‘No electricity, no cell phone service, no medicine’ – Israeli mayor warns of massive disruptions in Lebanon war

”At least 4,000 missiles a day’ – Israeli civilians could face unprecedented missile barrages if war breaks out on northern front, leading to days without electricity, cell phone reception, or medication.

By World Israel News Staff

Israeli civilians could face massive disruptions to the power supply, distribution of medicine, and telecommunications should a full-scale war break out between Israel and Lebanon, a mayor from northern Israel warned Monday.

Speaking with Radio Tzafon 104.5FM, Roy Levi, Mayor of the Haifa suburb of Nesher and the deputy chairman of the Federal of Local Authorities in Israel, shared details of the preparations for a possible war with Lebanon, including some of the scenarios civilians could face in the event of massive missile barrages by Hezbollah.

The last large-scale direct confrontation between Israel and Hezbollah, prior to the latter’s attacks on Israel beginning on October 8th, took place during the summer of 2006, sparked by a cross-border attack by Hezbollah on an IDF unit on the Israeli side of the frontier.

During the ensuing war, Hezbollah terrorists launched roughly 4,000 rockets and missiles at Israel. A total of 167 people in Israel were killed and over 2,600 wounded, both military and civilian, during the month-long conflict.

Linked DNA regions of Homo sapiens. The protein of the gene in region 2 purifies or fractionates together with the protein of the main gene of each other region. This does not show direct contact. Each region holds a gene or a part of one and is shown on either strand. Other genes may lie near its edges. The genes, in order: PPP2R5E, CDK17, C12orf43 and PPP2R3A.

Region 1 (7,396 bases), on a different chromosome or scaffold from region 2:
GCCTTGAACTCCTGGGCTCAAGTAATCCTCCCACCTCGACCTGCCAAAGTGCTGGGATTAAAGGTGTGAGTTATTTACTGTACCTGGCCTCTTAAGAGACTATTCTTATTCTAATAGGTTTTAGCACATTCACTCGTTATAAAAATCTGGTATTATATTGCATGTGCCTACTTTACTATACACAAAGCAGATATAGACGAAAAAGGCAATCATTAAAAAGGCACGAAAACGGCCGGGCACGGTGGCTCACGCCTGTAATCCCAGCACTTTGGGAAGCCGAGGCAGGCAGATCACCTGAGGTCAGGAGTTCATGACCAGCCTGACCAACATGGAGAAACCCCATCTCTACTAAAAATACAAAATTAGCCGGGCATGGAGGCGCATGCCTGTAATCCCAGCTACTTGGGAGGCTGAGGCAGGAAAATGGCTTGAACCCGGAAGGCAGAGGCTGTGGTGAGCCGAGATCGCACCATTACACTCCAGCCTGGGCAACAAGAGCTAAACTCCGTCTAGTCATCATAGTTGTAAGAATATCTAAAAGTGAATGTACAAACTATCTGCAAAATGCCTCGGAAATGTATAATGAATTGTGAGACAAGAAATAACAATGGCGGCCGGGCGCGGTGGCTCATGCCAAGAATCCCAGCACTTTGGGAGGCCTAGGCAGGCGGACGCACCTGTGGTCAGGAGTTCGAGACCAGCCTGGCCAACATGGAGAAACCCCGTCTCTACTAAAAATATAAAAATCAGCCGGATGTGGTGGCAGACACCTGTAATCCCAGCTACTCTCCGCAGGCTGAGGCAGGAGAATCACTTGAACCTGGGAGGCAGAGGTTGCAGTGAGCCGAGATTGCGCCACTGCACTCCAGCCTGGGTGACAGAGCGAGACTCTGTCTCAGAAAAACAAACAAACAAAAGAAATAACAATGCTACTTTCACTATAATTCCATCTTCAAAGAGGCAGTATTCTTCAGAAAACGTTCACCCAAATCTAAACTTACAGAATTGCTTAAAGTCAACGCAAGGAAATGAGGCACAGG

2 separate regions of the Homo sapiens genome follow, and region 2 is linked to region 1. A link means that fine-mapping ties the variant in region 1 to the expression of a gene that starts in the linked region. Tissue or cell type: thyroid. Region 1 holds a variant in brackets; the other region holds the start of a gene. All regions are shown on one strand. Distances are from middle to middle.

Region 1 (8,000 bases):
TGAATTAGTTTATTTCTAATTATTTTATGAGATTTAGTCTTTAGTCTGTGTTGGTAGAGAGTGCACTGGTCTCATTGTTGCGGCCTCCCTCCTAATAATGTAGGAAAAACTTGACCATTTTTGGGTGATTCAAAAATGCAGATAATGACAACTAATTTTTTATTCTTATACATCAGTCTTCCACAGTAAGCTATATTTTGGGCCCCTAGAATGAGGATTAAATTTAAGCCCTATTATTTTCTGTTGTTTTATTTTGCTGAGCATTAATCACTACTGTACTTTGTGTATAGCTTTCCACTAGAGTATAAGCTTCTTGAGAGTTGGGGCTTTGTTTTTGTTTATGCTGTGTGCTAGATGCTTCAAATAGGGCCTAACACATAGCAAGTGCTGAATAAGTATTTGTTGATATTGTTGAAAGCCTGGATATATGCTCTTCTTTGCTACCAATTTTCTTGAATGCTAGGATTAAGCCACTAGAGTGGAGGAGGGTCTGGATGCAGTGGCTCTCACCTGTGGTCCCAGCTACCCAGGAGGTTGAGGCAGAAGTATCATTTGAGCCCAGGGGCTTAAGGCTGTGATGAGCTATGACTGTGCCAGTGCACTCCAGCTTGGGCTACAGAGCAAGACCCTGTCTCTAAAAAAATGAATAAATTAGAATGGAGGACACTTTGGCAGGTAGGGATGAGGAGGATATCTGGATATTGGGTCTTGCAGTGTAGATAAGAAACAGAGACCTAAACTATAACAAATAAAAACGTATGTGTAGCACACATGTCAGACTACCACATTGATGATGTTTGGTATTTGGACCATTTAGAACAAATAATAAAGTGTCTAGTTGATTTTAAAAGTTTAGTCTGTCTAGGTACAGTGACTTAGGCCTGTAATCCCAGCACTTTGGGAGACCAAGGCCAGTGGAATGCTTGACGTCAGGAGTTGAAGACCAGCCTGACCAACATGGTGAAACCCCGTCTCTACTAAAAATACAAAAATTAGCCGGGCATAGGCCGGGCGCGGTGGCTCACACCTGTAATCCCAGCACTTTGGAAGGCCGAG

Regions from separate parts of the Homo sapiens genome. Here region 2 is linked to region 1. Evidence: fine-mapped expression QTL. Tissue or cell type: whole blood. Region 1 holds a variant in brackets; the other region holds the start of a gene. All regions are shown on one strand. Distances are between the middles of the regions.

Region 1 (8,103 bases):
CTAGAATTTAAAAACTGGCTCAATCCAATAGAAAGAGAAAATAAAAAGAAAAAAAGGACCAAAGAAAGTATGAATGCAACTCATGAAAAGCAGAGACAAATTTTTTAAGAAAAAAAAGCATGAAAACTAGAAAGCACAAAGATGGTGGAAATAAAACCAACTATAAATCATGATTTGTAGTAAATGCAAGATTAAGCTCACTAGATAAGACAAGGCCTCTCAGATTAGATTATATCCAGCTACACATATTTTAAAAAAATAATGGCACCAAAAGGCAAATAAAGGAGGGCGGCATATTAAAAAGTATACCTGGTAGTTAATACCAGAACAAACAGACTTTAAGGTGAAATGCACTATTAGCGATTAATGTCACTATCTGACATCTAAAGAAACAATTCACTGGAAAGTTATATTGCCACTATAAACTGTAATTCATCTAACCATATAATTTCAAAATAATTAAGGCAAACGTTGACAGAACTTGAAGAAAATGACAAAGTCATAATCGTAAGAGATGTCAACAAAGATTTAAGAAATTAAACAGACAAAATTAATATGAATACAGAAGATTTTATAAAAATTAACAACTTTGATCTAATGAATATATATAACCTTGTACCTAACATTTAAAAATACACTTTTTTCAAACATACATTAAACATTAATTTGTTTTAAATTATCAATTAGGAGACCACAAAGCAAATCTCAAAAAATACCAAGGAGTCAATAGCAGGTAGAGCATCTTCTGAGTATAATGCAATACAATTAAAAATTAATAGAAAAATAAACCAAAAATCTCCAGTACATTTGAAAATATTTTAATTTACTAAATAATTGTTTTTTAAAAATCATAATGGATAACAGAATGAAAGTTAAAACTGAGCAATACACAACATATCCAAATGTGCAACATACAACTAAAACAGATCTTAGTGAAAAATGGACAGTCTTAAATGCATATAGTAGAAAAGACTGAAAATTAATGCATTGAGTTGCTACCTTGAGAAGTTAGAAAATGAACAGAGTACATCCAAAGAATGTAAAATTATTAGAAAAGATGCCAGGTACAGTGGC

Today, Hezbollah boasts an arsenal estimated to include as many as 150,000 rockets and missiles, including many of greater payload and sophistication than the group possessed in 2006.

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Hezbollah’s offensive capabilities have been further bolstered by the expanded use of drone aircraft for both surveillance and targeted strikes, leading to concerns in Israel that a full war against the terror group could lead to crippling missile attacks against northern and even central Israel.

Should a full-scale war with the terror group break out, Levi warned, northern Israel would likely face massive barrages of “at least 4,000 missiles” per day.

“We hear that they are preparing for a bad scenario of at least 4,000 missiles on our area in a day,” Levi said.

The attacks could seriously damage Israel’s infrastructure, including the power supply, leaving Israelis without electricity, supplies, or cell phone service for days.

“Therefore, all these stories that the power grid won’t be hit or that it will be repaired immediately; I don’t see people going to repair anything with 4,000 missiles a day.”

“We need to prepare for at least 72 difficult hours, maybe even more, I say plan for even a week. I’m sure that by the end of that week, there won’t be a remanent of Lebanon left and they will beg for a ceasefire. But we need to be tough and be part of the war since the strong backing that we will give to the IDF will allow the IDF to win and take out the threat from the north.”

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“In all of the scenarios that simulate, the talk is of a minimum of 72 hours without power. And I tell people to prepare for more than that, since if there are 72 hours without power or even just 24 hours, it’s better to be ready when there are no medicines or a way to warm up food for babies and you have no way to use the basic necessary facilities. If the cell tower’s power is restored, it doesn’t help if the phone’s battery is dead.”